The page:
What should you do if you get the opportunity to chase a dream when you're in your 80s?
Do you just accept that that life has passed you by and it's too late to have a second chance? Or do you rise to the challenge and reinvent yourself?
That's the premise of a new heartwarming movie A Stitch in Time, out in February 2022, starring renowned Australian actor, 87-year-old Maggie Blinco Crocodile Dundee (1986), Crocodile Dundee II (1988) and The Nightingale (2018) in her first leading role.
Maggie plays the part of Liebe, a former dressmaker in her 80s, whose verbally abusive partner, musician Duncan (Glen Shorrock), loses his gig at the local pub.
Liebe, who had given up her passion for couture decades ago, decides to take up dressmaking again to raise money to help Duncan realise his dream of recording an album. However, friction arises when her noisy sewing machine disrupts his song writing and he tells her to stop.
Feeling unloved and disrespected, Liebe finally leaves Duncan and moves in with her best friend Christine (Belinda Giblin, Home And Away), much to the horror of Christine's husband Justin (John Gregg, Operation Buffalo), to try and pursue a dream of her own.
Inspired by a young Chinese fashion designer, Hamish (Hoa Xuande) whom she meets at the local markets, Liebe begins to reinvent herself putting into play a rolling snowball of changes which will touch many lives, not least her own.
A Stitch in Time is a joyful, inspiring story which celebrates many beautiful aspects of Australian life - culture, diversity, friendship, loyalty and love, tempered with the negatives of ageism, rascism and coercive abuse.
Speaking to The Senior via Zoom, the ebullient Maggie said the script had attracted her because it was about an older person finding a new way of life. "I was inspired by that," she said, while admitting she also understood many of the circumstances Liebe experienced in the film.
"I recognised some of the situations in the film absolutely. The confusion about what she (Liebe) has to do next. Her realisation that whatever she is planning is not what other people see. We all have those situations in life.
"There's that invisibility that people meet as they become older. I've been through a few situations where people were not very kind to me, but you deal with that."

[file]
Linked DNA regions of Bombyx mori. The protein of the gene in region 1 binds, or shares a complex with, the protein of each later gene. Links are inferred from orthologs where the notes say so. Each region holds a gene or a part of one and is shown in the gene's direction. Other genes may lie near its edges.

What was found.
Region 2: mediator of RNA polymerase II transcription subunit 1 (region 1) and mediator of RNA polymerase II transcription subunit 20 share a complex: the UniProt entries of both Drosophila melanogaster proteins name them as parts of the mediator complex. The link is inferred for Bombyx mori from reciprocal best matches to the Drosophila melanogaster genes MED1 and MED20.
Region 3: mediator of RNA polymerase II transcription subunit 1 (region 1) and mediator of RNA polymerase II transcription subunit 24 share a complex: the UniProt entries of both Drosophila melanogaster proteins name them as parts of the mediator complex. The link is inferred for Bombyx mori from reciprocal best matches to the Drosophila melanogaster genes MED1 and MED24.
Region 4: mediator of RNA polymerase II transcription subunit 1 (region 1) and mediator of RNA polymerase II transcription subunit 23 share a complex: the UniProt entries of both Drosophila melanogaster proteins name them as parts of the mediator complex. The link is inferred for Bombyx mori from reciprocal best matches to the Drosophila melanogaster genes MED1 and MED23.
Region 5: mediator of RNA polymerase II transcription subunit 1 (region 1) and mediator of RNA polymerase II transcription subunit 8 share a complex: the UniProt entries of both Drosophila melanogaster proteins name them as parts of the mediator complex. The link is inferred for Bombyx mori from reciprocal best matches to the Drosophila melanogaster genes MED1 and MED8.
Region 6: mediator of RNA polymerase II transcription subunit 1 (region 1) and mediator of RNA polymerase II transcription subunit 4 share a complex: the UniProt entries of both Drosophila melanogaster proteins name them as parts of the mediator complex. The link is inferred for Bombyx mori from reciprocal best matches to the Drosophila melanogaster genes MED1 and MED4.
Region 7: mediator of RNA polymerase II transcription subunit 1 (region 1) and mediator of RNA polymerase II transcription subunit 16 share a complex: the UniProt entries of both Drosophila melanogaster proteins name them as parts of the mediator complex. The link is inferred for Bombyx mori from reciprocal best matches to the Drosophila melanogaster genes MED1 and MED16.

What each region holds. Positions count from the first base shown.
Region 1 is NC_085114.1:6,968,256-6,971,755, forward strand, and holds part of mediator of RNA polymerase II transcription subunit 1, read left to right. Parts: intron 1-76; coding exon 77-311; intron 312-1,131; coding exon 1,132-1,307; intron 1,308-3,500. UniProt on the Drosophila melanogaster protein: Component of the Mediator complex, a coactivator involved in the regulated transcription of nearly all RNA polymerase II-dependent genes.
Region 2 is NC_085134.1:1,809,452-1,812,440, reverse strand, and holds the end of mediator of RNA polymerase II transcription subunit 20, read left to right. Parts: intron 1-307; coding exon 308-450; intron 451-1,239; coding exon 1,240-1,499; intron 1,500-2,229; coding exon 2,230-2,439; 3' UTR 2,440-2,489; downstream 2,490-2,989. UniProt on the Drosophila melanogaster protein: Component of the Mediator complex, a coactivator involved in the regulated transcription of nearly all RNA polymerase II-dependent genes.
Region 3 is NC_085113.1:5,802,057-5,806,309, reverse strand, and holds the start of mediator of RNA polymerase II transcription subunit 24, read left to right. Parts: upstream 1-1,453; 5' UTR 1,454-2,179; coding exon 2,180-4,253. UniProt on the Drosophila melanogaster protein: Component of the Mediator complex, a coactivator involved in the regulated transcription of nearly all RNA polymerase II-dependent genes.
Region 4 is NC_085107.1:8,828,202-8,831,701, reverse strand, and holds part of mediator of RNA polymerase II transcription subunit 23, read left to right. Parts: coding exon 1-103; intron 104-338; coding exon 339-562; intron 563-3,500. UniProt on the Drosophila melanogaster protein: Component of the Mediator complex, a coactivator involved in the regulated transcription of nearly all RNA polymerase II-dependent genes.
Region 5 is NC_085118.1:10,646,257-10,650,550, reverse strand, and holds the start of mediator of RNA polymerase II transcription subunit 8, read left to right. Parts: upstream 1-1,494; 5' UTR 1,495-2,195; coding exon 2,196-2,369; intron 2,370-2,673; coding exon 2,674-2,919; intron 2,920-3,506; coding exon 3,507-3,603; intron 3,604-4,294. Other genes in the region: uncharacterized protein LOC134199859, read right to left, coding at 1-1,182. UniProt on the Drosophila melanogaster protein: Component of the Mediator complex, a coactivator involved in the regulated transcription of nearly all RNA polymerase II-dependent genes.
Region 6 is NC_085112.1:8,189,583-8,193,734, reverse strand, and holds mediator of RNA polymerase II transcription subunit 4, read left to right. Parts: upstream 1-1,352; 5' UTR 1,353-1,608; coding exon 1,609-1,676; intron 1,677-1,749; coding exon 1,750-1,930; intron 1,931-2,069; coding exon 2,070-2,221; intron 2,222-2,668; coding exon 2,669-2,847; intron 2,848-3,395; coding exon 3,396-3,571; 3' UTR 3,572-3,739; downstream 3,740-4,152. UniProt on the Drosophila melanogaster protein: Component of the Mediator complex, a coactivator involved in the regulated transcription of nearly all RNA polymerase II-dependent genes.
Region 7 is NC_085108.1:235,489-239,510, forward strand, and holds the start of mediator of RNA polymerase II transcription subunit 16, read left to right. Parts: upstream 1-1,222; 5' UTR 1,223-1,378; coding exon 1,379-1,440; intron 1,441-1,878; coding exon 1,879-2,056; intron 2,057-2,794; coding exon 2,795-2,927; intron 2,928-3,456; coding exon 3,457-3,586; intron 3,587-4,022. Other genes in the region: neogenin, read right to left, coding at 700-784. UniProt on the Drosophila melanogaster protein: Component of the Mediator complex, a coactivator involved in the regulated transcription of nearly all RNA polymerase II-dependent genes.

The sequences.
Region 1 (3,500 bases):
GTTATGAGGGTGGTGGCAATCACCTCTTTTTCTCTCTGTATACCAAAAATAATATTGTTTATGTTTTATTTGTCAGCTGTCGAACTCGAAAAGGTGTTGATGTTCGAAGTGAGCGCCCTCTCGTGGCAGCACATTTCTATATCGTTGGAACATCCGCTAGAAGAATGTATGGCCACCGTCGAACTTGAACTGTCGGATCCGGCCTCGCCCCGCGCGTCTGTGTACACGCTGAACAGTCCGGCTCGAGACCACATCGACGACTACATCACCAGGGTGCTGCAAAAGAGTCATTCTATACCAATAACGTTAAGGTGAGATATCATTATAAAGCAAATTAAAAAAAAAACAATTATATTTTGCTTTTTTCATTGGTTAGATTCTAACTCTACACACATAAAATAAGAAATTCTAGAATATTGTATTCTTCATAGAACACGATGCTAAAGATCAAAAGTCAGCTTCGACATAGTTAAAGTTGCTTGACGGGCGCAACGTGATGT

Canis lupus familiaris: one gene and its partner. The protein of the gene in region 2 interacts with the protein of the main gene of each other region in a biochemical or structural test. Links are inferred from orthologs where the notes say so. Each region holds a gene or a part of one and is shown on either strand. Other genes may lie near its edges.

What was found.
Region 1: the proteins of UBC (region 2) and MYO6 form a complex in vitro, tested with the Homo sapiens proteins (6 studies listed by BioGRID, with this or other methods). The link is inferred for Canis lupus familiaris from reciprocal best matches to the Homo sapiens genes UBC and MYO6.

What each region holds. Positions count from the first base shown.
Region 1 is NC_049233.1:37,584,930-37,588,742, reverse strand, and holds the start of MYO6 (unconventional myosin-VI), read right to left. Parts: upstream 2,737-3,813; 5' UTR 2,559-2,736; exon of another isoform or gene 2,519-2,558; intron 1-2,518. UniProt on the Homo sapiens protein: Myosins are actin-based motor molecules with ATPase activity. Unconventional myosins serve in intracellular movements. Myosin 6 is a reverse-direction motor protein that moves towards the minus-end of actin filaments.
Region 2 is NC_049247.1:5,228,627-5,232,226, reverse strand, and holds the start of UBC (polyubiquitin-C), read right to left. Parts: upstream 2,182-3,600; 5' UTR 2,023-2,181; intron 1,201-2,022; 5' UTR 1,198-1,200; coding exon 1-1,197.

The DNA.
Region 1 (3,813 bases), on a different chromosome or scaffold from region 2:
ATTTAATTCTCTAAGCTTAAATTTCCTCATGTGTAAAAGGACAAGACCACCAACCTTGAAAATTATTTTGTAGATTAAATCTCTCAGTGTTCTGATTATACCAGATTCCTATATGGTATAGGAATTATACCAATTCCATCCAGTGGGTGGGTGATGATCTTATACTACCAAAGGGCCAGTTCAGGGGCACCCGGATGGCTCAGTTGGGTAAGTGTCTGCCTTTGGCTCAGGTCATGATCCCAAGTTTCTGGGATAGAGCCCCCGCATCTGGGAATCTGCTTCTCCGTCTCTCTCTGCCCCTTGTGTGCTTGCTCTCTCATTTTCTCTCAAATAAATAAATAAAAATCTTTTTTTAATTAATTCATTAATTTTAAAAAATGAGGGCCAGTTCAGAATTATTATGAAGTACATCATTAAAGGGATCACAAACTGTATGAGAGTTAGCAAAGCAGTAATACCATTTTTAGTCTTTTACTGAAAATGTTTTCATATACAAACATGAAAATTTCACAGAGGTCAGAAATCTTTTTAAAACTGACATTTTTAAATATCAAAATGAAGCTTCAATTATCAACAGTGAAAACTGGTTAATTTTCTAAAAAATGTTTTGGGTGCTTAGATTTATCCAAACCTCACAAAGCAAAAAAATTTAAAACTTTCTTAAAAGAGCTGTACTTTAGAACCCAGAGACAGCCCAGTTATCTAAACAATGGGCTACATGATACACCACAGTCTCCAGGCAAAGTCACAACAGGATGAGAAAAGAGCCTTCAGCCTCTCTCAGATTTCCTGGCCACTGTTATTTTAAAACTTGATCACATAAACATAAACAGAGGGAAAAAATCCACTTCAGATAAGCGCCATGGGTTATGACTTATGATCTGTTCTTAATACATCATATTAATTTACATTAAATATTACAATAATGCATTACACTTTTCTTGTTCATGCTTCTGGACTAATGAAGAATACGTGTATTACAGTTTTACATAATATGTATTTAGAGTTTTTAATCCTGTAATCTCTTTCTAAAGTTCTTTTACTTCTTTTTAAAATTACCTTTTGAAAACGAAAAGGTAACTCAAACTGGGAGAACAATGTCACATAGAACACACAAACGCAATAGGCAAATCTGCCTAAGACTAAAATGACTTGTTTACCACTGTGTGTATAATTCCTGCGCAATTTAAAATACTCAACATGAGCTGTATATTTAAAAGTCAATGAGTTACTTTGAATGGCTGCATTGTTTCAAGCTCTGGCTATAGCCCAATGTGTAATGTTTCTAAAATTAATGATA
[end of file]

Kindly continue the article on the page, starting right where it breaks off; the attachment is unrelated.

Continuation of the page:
Maggie said she liked the character of Liebe because she was fundamentally very honest and always ready to laugh. "I myself do like to laugh and I like to make people laugh."
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Maggie described Liebe as "not very complicated really," adding "she's quite simple and so the moment when she admits that she thought if she was a good person God would reward her... well that's just a lovely thing to say and to believe; and it's carried her through life, but not successfully and she understands finally that not everyone works to that pattern.
"We created a fine character who will resonate with older people because they'll identify with the situations she finds herself in."
The film was written and directed by well known Australian film-maker Sasha Hadden with film industry legend Don McAlpine as director of photography.
"I enjoyed making the film," said Maggie. "We were working on a shoestring and there were some really funny moments, like when I had to get dressed in the street."
"There's a lot of typecasting in the Australian industry. They think that if you're older you must be suffering from dementia, if you're old you must be in a wheelchair. That's just not applicable to most of the older people in this country.
"So if you're offered more than once to do a person who's suffering from dementia, it gets a bit trying."
The movie was filmed in 2019, pre-COVID, when Maggie was a lot fitter and more active than she is now.
"I was a very active person for my age. I was going to the gym. COVID ruined all that. I haven't been in a gym for two years. I'd like to get back actually because I've lost a lot of core strength."
However, COVID and lockdown and even a heart operation in October, hasn't stopped Maggie who will play two roles in the play Wayward Bride by Alana Valentine at the Belvoir Street Theatre in April.
"It's got a wonderful cast, so I'm looking forward to getting back to rehearsals," she said.
Remembering your lines for a film or play script would be daunting for most of us, but Maggie takes it in her stride. It's just part of the job. "When I'm learning a role, I generally start long before rehearsals begin. I don't trust my memory so much anymore. It's a constant going over the lines. It requires a lot of concentration, but because you're used to doing it, you fall into a pattern of remembering."
Behind Maggie in the Zoom call was a creative patchwork, one of the many projects she used to keep busy during lockdown. "I love doing creative patchwork and I'm also a knitter. I've got so many projects that keep me busy and a busy mind is a younger one.
I knitted my way through COVID. I knitted jumpers for people. I knitted jumpers for myself.
"I like to cook. I suppose it's my backgound. I had a lovely mother and father and wonderful grandparents who had a farm in Epping. It was a part of my childhood that was magic.
"I've had a lot of changes occur in my life and I've just met them head-on. You don't realise you're coping with them.
"That's why Liebe is the way she is she just deals with everything as it comes at her. I do believe a lot of people just fold or they blinker themselves as things are happening. You can't afford to do that.
"I suppose there are limits on what you can do as you get older but I like to stretch the rules."
A Stitch in Time is in cinemas from February 17, 2022.